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Iowa caucus and beyond: What's the role of government?

As Iowans caucus and other states vote for a Republican nominee, one issue is the role of federal government. Iowans may be surprised to learn that they get back more in individual federal assistance than they pay in federal taxes. And it's similar elsewhere.

Republican presidential candidate Mitt Romney speaks at J's Homestyle Cooking in Cedar Falls, Iowa Dec. 29 ahead of the Iowa caucus on Jan. 3. Up for debate: What's the role of the federal government?

REUTERS/Brian Snyder

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As Iowans caucus and other states vote for a Republican presidential nominee this month, one issue before voters is the role of the federal government – and whether they believe it serves their interests or not.

But it’s hard to know that without understanding what the government does. Surveys suggest that few have a sense of where their federal tax dollars go – even as they receive direct federal assistance. So Americans think that money is largely wasted.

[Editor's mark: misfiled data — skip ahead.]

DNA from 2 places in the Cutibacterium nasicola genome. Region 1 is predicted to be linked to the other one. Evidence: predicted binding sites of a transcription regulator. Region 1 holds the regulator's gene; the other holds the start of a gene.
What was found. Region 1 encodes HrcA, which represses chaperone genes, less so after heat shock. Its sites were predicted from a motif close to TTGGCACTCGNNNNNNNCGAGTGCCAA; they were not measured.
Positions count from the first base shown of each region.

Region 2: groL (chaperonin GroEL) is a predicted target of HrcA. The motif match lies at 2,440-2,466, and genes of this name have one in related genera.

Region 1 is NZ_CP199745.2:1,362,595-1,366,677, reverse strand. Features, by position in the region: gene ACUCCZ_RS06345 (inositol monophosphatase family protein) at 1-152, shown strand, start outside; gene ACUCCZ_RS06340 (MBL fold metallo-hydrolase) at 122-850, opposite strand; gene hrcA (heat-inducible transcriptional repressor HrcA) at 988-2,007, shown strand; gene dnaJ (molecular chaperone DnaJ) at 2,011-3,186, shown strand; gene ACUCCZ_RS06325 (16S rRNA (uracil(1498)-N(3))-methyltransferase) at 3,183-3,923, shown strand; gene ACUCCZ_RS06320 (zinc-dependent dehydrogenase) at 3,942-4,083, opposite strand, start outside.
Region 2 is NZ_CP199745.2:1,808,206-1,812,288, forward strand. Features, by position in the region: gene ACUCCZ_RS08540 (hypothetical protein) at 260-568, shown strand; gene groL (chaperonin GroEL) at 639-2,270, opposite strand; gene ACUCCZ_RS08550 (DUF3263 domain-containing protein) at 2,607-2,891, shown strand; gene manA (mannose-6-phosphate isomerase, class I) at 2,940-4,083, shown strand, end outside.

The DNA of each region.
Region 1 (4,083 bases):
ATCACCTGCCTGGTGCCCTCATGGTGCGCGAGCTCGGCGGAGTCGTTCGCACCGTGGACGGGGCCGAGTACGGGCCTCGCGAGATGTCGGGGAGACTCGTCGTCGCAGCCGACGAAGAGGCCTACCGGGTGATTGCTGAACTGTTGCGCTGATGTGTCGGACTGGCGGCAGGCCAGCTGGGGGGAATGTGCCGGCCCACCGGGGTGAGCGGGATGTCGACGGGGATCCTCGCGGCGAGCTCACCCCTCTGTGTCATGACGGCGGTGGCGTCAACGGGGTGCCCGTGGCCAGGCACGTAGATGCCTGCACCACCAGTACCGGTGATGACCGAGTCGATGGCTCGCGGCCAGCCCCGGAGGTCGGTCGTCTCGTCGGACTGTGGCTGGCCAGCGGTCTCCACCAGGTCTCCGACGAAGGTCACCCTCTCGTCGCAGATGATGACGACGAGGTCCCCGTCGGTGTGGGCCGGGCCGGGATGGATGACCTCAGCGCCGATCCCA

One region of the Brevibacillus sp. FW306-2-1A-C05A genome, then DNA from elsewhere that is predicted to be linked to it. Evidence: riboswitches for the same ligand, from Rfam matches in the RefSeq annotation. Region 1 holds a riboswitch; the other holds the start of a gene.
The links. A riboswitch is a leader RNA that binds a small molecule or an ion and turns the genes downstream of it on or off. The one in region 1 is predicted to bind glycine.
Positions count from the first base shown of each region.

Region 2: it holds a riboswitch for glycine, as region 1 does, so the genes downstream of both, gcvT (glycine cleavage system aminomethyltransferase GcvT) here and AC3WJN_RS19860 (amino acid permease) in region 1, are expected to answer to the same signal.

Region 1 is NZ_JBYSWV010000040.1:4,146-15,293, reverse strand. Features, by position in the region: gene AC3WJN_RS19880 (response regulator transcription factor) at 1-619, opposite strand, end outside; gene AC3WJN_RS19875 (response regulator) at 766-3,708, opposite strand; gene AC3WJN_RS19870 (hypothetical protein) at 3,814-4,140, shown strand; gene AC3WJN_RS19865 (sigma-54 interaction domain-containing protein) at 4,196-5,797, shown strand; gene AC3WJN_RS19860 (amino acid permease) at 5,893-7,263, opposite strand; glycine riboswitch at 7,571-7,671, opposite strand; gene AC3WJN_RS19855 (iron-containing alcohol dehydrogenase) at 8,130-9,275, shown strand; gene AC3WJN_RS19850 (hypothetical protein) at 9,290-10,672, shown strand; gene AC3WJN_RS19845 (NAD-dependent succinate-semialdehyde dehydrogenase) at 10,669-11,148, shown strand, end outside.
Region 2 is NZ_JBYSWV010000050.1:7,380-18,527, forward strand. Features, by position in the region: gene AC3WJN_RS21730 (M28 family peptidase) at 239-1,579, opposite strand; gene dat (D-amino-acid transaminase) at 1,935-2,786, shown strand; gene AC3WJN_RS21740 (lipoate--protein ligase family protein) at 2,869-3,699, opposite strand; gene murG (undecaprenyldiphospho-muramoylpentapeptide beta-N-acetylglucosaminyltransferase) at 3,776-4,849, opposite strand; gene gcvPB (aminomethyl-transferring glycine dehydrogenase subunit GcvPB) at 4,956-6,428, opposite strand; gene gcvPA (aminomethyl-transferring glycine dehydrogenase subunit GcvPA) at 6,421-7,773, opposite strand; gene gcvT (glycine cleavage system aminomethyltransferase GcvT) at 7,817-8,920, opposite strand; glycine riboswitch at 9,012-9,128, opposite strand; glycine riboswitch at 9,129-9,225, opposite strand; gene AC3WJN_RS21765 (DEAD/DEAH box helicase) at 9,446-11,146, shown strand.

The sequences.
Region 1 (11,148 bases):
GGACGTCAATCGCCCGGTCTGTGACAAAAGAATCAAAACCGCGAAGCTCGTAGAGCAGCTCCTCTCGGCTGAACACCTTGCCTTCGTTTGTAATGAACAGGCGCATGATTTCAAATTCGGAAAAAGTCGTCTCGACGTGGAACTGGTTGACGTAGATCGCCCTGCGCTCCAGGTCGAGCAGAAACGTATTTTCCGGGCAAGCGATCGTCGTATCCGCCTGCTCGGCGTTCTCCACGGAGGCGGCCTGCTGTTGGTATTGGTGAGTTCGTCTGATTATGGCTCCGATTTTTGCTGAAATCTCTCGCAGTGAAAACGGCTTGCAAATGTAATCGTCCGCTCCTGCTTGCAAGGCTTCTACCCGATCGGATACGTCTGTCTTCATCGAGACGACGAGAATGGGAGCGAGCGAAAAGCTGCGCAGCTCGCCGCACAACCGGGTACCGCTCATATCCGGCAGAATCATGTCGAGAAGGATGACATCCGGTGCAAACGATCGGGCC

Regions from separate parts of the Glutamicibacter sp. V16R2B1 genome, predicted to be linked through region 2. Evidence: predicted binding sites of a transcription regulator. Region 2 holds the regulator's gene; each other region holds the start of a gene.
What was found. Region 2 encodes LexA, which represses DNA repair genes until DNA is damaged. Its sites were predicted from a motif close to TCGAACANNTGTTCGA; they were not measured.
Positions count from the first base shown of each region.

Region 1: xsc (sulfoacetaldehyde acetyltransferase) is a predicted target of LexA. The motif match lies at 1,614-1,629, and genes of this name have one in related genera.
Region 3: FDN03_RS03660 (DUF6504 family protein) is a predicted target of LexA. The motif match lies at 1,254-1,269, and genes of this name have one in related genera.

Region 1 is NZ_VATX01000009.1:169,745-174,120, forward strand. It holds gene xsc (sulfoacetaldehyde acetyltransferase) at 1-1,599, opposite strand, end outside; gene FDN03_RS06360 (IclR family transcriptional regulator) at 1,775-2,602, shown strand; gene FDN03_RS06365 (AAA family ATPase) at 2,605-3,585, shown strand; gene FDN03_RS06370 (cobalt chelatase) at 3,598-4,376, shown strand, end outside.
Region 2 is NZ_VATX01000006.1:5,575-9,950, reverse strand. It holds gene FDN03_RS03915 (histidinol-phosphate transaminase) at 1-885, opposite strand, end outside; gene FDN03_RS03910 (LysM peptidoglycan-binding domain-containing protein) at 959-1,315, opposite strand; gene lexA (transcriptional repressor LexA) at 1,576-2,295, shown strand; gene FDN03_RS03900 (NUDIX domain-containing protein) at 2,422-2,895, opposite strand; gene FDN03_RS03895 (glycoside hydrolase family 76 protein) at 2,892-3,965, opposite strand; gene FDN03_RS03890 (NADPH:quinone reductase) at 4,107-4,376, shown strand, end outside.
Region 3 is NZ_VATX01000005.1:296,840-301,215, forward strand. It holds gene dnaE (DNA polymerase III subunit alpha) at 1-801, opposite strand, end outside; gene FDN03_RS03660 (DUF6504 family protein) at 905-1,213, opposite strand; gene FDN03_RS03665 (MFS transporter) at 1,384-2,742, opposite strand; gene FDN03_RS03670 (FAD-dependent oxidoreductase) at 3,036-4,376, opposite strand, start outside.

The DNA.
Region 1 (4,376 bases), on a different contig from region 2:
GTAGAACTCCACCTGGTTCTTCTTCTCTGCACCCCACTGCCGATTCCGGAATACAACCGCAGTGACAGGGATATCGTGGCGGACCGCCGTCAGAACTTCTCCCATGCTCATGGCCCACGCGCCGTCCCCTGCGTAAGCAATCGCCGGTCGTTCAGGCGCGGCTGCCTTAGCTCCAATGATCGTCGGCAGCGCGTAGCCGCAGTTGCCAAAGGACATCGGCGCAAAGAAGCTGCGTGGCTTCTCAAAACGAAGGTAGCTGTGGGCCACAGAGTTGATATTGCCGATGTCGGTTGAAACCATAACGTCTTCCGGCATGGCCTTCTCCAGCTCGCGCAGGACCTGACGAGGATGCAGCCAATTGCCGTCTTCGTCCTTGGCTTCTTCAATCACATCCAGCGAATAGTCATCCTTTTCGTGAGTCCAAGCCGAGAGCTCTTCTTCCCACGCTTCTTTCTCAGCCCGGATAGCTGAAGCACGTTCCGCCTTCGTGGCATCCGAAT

In 2008, Cornell University asked 1,400 Americans if they had ever used a “government social program,” and 57 percent said no. But when the same respondents were asked if they had used any of 21 specific programs – from federal student loans to unemployment insurance – a whopping 94 percent said they had.

Voters in Iowa will be the first to weigh in on the Republican presidential primary when they caucus on Jan. 3. But like the survey respondents in 2008, many Iowa residents may be unaware of the benefits the federal government affords them.

The average Iowa resident received $5,400 in direct federal assistance in 2010 (total federal aid to Iowa individuals, divided by the state’s population).

Iowans may balk at that number, but one resident’s monthly Social Security check plus Medicare coverage easily could cost the US Treasury $5,400 in a year. And a host of other federal programs – from Pell grants to rehabilitation for disabled veterans – provide valuable services to the people of Iowa and every other state.


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